The individual factors that increased susceptibility to heat effect included old age, female, dying out of a hospital, dying of respiratory diseases and education level. For example, sex was a strong effect modifier, the ERR being 1.36% (95% CI 1.06% to 1.66%) for females and 0.89% (95% CI 0.70% to 1.08%) for males. The hot weather had stronger health effects for those with respiratory conditions (ERR: 1.37%, 95% CI 0.99% to 1.75%) compared with those dying of cardiovascular illness (ERR: 1.20%, 95% CI 0.99% to 1.41%) and non-accidental diseases (ERR: 1.04%, 95% CI 0.90% to 1.18%). People with lower education level had higher heat effect (ERR: 1.38%, 95% CI 1.16% to 1.60%) than those with moderate education level (ERR: 0.58%, 95% CI 0.34% to 0.83%) and higher education level (ERR: 0.84%, 95% CI 0.47% to 1.21%).
Community-level effect modifiers
We evaluated whether the observed temperature–mortality relationship could be explained by some community-level factors, such as average temperature, population density, sex ratio, percentage of people with low education level, population aged 75 years and above, living in an urban setting, hospital beds per thousand population, average income and latitude (table 3). The analysis found that the cold effects were slightly higher in warmer communities. A 7.2°C increase in annual average temperature was associated with a 0.59% (95% CI −0.04% to 1.21%) increase in cold-related RR, while communities with higher education level, more residents living in an urban area, better healthcare facility and higher latitude were less susceptible to the cold impacts. For the heat effects, we found that annual temperature, living in an urban setting, income and latitude were significant effect modifiers, for example, a 7.2°C increase in annual average temperature was associated with a 0.31% (95% CI 0.11% to 0.51%) increase in heat-related mortality risk.
We found generally similar effect estimates using different degrees of freedom (7–10 df/year) for temporal adjustment compared with those of the main analyses, suggesting a robust result of this analysis.
In this large multicommunity study, we provided unique evidence on individual-specific and community-specific indicators that were related to the vulnerability to temperature-related mortality risk in China. Our analysis found that most of the effect modifiers were generally similar for individual-level and community-level factors, which enhanced the possibility that these factors were valid potential markers of vulnerability, which contributed to the advantage of this study. The underlying mechanisms for the observed excess mortality during days with high temperature may be related to the stress placed on the respiratory and circulatory systems to increase heat loss through skin surface blood circulation.36 This, coupled with an increase in blood viscosity and cholesterol levels, may lead to elevated mortality risk. The possible mechanisms for the cold-related mortality risk have also been suggested. One underlying reason might be the higher prevalence of respiratory infection during the winter season, particularly influenza epidemics and an increase in plasma cholesterol and plasma fibrinogen with low temperatures, coupled with a higher blood pressure in cold weather, could lead to thrombosis through haemoconcentration and trigger an acute mortality event.37 Moreover, the extremely cold weather might have also contributed to the excess mortality by reducing access to a hospital.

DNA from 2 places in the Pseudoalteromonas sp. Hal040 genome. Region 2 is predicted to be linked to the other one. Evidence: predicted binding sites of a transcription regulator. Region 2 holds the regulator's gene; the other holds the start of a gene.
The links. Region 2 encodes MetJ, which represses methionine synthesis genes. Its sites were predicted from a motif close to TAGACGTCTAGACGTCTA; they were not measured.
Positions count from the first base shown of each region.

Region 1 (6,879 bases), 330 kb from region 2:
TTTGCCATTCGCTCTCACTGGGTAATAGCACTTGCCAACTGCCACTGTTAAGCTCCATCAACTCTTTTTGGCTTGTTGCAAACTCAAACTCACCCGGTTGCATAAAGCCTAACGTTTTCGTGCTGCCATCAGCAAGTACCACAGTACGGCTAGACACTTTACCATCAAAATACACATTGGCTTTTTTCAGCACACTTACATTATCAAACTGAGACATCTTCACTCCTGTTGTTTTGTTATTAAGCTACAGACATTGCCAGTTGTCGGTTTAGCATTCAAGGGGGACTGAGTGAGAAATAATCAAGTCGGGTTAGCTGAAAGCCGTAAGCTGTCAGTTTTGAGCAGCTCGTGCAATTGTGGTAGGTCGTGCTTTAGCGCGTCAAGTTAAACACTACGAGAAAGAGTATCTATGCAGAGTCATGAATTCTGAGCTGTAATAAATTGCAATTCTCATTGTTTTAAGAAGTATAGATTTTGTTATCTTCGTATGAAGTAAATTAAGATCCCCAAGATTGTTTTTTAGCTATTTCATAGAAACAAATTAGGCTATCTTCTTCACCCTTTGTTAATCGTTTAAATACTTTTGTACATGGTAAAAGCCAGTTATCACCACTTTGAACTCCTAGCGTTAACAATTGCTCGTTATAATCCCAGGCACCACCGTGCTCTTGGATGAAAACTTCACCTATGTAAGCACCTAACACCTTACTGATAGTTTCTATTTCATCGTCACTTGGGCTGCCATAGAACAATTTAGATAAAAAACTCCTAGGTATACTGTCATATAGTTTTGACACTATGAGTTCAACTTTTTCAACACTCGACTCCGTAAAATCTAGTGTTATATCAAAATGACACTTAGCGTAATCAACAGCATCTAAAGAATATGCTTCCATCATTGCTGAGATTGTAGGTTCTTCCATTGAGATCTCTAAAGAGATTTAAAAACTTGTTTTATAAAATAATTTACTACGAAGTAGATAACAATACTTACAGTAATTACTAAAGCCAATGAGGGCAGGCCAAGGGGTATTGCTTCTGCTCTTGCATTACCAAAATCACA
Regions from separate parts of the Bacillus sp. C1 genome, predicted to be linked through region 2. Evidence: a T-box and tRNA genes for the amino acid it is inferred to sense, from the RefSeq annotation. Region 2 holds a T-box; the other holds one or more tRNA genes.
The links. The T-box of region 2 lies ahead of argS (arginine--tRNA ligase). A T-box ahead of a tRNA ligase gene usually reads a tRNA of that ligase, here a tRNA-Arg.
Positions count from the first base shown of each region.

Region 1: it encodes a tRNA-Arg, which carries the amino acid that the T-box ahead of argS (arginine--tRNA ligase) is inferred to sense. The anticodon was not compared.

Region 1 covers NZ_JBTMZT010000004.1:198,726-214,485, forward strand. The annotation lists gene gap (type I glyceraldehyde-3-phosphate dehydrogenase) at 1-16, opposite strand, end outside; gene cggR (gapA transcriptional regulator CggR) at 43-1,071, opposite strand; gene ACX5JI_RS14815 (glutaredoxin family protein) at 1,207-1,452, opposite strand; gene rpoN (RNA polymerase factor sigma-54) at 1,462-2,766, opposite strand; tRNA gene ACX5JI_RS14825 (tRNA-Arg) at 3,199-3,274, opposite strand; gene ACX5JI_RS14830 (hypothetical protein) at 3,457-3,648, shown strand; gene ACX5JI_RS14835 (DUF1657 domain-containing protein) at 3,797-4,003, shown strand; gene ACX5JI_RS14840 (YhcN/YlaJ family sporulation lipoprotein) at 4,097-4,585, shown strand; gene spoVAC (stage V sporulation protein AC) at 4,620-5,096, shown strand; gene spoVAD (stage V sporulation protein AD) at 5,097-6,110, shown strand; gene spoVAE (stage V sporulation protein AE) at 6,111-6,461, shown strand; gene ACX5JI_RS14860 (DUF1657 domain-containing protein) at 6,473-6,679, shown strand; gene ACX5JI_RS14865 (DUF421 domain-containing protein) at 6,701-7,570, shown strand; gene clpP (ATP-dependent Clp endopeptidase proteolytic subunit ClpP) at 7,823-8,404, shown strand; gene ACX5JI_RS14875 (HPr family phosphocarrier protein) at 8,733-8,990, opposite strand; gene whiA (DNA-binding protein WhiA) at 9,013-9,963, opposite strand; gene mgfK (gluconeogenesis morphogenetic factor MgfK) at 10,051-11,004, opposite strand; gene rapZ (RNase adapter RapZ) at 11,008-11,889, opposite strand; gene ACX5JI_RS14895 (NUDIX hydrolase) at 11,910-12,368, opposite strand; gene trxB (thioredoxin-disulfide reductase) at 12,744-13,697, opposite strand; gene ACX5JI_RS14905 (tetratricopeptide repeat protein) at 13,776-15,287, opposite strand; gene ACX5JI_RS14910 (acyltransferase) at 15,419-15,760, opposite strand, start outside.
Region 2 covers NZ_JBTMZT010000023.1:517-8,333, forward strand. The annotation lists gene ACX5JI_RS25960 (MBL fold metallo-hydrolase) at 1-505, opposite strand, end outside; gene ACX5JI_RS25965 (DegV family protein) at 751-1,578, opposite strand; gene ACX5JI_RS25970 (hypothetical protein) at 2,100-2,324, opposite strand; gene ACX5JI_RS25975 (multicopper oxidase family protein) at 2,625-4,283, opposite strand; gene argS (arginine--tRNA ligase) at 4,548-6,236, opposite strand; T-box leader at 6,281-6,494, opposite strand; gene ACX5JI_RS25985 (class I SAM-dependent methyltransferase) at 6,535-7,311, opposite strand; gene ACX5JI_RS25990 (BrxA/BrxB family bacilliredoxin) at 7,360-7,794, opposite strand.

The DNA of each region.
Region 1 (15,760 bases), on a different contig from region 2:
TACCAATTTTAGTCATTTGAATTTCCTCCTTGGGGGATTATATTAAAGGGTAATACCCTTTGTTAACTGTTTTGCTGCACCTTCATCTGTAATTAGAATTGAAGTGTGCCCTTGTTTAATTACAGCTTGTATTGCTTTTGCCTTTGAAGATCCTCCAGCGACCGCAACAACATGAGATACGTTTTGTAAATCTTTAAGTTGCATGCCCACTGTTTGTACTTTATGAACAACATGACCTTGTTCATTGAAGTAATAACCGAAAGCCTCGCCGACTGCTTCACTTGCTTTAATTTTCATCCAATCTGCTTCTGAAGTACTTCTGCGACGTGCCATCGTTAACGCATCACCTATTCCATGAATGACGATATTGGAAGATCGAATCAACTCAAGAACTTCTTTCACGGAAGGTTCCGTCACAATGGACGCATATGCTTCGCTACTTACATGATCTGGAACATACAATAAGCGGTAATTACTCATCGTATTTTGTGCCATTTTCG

Socioeconomic inequalities at community and individual levels have been linked with a higher burden of environmental risks, including those from weather variation.3 ,13 ,38 ,39 For example, higher mortality effects of high temperature were observed for those at an older age, dying out of a hospital and with existing cardiopulmonary conditions.13 Regional differences in the association between ambient temperature and mortality may be partly due to the dissimilar population structure in terms of age, sex, education attainment and other socioeconomic status.3